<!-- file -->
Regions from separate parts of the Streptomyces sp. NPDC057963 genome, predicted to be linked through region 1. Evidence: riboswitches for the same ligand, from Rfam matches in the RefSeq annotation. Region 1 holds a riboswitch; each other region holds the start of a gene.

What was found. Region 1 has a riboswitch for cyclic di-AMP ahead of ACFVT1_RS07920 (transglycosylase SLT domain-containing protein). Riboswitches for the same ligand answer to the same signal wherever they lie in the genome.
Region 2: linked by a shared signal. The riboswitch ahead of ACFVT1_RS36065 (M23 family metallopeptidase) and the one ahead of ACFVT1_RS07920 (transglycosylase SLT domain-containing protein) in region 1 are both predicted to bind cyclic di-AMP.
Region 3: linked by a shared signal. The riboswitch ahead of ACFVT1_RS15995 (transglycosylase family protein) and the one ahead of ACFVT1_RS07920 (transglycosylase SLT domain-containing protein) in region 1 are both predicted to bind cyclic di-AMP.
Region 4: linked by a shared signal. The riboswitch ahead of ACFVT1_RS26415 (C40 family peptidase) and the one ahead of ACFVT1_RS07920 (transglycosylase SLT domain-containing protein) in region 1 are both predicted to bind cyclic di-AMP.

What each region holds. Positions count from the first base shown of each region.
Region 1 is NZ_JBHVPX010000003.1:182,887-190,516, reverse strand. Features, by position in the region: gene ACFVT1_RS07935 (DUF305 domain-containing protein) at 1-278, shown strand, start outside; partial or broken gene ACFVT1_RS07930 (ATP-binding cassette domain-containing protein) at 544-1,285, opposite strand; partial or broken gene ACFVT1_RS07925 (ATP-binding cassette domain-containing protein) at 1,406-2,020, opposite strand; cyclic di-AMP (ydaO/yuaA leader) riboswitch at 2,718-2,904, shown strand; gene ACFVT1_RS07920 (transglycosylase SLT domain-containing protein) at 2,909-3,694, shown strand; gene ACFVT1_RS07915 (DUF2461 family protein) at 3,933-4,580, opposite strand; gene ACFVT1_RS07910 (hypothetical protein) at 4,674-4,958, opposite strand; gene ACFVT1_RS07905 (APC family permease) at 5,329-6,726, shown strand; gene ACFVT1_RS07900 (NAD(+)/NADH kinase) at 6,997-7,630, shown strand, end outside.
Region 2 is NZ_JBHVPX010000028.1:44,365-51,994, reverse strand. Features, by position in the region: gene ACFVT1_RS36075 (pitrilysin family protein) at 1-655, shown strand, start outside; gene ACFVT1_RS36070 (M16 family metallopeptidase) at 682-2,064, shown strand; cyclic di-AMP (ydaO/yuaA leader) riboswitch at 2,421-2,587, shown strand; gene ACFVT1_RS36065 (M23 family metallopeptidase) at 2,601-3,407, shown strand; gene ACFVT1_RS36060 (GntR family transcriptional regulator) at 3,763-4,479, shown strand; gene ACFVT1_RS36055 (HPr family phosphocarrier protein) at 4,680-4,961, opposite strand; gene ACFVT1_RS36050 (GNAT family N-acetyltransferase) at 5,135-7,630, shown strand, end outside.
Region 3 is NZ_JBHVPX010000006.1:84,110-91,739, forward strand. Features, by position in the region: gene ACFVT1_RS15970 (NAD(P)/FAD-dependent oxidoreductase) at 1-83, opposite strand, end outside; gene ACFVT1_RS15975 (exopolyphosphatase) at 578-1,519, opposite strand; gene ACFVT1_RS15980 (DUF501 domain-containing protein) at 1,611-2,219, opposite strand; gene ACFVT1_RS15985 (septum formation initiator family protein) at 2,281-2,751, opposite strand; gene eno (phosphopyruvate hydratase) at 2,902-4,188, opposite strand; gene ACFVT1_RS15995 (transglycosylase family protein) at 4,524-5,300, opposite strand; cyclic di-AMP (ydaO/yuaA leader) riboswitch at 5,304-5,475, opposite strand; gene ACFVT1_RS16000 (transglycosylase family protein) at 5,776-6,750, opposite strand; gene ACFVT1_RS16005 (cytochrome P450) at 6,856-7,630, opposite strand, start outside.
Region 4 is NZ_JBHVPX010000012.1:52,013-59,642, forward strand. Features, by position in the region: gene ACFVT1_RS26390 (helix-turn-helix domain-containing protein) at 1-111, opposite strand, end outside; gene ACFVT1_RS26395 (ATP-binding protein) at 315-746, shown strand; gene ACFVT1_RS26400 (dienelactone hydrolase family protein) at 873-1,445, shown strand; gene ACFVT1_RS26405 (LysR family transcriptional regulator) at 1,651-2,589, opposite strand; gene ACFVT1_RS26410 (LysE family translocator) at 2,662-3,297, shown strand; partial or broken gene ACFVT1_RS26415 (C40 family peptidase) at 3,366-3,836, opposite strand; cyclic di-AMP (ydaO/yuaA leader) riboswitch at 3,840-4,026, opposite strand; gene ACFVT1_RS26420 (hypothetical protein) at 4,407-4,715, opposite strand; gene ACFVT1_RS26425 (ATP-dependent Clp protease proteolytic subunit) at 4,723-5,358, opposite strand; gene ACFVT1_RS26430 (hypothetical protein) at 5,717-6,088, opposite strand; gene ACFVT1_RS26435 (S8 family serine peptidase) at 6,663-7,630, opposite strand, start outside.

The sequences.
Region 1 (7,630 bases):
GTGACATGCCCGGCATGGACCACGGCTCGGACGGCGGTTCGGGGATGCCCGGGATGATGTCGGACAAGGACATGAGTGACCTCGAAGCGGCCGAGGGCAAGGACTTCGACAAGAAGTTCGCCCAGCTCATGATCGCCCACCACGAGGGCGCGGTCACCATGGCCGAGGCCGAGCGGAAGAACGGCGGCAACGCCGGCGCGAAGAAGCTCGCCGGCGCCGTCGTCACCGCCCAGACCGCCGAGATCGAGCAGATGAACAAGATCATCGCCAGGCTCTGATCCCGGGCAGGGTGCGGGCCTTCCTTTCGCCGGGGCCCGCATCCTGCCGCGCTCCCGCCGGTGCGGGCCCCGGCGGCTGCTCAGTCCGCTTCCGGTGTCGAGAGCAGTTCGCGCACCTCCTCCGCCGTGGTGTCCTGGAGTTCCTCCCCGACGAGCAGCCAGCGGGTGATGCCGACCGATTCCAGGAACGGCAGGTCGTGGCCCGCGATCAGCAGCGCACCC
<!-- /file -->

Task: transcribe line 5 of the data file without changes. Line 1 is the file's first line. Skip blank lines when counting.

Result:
Region 4: linked by a shared signal. The riboswitch ahead of ACFVT1_RS26415 (C40 family peptidase) and the one ahead of ACFVT1_RS07920 (transglycosylase SLT domain-containing protein) in region 1 are both predicted to bind cyclic di-AMP.